Good Bye Larry
Isn't it remarkable that President Obama's economic team is suddenly itching to return to academia? The latest economic advisor to give in to the clarion call of the classroom is Larry Summers, following closely on the heels of Christina Romer, who surprised her department chair by announcing that she'd be teaching this year. To be sure, in Summers's case, it is not so clear that his Harvard colleagues are looking forward to his return—as President of the university he offended most of the faculty by arguing that women are inherently inferior when it comes to science. That was by no means the first time he behaved like a bull in a china shop. As chief economist at the World Bank he had argued that developing nations ought to serve as toxic waste dumping grounds for rich countries. He also wrongly claimed that California's energy crisis in 2000 was caused by excessive government regulation—rather than by fraudulent dealings of Enron.
Still in terms of the real damage he has done, nothing comes close to his actions when he was serving Wall Street's beck and call in the administration of President Clinton. He lobbied for repeal of the Glass-Steagall Act, letting banks get more involved in the securities business that blew them up in 2007. He also opposed regulation of the derivatives market, attacking the head of the Commodities Futures Trading Commission, Brooksley Born—perhaps the only member of the Clinton administration who had any sense about financial markets. Summers helped to ban the federal government from regulating credit default swaps, and helped to deregulate the commodities markets. Most importantly, he helped to make it possible for pension funds to speculate in commodities like food and oil. Thus, he contributed directly to the speculative frenzy that drove up gas prices at the pump, and inflated food prices that brought on starvation around the globe.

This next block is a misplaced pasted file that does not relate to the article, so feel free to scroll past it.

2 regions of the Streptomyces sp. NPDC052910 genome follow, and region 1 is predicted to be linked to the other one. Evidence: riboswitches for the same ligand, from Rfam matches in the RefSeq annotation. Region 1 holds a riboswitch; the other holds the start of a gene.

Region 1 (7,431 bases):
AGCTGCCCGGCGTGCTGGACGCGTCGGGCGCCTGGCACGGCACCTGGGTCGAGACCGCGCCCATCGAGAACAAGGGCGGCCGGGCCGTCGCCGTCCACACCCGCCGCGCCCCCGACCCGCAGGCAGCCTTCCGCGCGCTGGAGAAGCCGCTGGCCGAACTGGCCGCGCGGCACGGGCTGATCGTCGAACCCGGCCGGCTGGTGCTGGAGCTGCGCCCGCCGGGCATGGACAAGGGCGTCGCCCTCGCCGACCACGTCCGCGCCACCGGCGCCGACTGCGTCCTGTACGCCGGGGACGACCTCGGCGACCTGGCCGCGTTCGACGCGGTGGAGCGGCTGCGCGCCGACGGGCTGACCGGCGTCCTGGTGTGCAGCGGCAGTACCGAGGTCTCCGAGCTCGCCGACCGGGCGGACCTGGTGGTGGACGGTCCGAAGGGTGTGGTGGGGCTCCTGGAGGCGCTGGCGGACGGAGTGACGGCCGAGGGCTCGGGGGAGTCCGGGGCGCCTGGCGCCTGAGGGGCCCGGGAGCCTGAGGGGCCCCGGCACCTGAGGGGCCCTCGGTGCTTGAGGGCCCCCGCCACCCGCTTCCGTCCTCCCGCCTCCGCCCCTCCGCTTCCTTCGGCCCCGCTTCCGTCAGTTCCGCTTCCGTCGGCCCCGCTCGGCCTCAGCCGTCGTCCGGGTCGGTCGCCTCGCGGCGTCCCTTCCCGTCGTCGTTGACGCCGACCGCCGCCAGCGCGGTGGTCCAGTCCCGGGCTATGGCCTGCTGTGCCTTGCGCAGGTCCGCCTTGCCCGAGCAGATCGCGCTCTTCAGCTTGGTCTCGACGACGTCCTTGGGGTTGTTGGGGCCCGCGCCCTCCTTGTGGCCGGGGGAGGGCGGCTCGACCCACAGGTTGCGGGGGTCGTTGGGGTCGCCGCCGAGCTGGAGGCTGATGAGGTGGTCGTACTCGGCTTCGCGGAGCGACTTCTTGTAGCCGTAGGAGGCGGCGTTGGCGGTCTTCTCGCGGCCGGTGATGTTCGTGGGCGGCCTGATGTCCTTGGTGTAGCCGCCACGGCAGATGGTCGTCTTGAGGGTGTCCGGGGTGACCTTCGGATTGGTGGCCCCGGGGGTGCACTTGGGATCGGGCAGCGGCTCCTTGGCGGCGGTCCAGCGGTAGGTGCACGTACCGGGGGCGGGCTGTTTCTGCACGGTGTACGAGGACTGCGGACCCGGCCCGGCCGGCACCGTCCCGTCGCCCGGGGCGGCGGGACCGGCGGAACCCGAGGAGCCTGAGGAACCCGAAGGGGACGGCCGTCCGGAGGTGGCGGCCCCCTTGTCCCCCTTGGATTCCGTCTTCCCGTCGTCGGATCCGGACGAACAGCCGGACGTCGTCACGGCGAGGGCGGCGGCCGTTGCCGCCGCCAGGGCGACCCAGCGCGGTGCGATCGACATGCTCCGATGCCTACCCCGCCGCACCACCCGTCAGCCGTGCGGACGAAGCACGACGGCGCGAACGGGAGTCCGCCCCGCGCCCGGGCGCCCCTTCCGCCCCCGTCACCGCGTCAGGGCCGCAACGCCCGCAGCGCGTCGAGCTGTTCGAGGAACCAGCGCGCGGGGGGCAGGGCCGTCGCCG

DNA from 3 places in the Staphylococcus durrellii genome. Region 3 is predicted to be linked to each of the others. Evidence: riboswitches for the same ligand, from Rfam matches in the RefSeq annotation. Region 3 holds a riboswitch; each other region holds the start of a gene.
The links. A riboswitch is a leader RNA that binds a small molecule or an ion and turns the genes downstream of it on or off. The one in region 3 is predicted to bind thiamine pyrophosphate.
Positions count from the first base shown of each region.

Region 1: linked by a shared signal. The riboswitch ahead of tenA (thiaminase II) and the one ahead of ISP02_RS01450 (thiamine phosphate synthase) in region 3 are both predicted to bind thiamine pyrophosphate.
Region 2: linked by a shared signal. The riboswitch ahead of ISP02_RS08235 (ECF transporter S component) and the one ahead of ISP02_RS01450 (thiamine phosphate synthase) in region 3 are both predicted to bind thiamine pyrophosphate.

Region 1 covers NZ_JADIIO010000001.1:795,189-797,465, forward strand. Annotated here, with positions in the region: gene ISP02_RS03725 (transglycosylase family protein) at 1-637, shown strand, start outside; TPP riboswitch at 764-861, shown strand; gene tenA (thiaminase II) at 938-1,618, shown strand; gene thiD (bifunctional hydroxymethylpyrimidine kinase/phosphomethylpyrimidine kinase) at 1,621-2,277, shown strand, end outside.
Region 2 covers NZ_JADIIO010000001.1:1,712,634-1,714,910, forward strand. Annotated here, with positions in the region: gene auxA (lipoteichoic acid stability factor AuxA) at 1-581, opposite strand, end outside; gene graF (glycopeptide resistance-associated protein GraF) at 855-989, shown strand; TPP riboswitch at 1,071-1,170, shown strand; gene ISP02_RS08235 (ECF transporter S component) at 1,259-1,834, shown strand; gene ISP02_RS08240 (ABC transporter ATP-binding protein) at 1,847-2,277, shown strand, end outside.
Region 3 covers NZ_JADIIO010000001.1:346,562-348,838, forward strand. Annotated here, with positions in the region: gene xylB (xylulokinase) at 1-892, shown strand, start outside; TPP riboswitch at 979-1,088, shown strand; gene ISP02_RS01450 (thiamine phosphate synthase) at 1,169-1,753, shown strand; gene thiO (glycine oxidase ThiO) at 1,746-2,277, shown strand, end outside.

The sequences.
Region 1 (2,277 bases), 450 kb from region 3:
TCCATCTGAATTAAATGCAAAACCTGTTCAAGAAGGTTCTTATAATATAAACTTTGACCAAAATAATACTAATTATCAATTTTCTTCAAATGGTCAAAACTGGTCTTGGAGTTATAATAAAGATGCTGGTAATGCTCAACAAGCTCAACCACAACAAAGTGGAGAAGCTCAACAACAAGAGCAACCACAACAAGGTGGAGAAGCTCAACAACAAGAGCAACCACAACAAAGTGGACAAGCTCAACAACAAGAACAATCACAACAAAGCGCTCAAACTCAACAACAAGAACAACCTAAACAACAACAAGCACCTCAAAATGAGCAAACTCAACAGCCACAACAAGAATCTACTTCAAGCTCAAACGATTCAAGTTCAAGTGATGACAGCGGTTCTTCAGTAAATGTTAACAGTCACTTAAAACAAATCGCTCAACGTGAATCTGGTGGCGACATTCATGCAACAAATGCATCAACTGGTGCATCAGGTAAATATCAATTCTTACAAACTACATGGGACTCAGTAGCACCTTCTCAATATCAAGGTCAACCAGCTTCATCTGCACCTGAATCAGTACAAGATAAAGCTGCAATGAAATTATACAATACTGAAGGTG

Wall Street immediately rewarded Summers with $8 million in consulting and speaking fees. Most amazing of all, President Obama thanked him for helping to create the global crisis by appointing him as top economic advisor in his administration. Summers was the gift that just kept on giving—to Wall Street. He helped to devise the bail-out that spent, lent, or guaranteed more than $20 trillion to rescue the financial sector. Whilst providing barely a few peanuts for main street.
There are probably only two individuals who bear more responsibility for the crisis than Summers—Robert Rubin and Timothy Geithner. As Treasury Secretary under Clinton, Rubin helped to hand economic policy-making over to Wall Street—most notably to his former employer, Goldman Sachs. We haven't heard much from Rubin in recent weeks (since some rather embarrassing revelations of a somewhat sordid relationship he had with a younger woman). Of the triumvirate that oversaw the creation of the crisis, only Geithner remains on the front lines. As NY Fed president he stood idly by, watching those Wall Street institutions under his supervision as they manufactured the debacle. Apparently, Geithner never saw a risky practice he did not like. He famously told Congress that as head of the NY Fed he had never been a financial regulator—an accurate statement even if it utterly conflicted with his job description. For this failing, he was rewarded by Obama, who made him Treasury Secretary. Unfortunately, with the resignations of Summers, Romer and Peter Orszag, the weight of Geithner's opinion rises—not a good thing.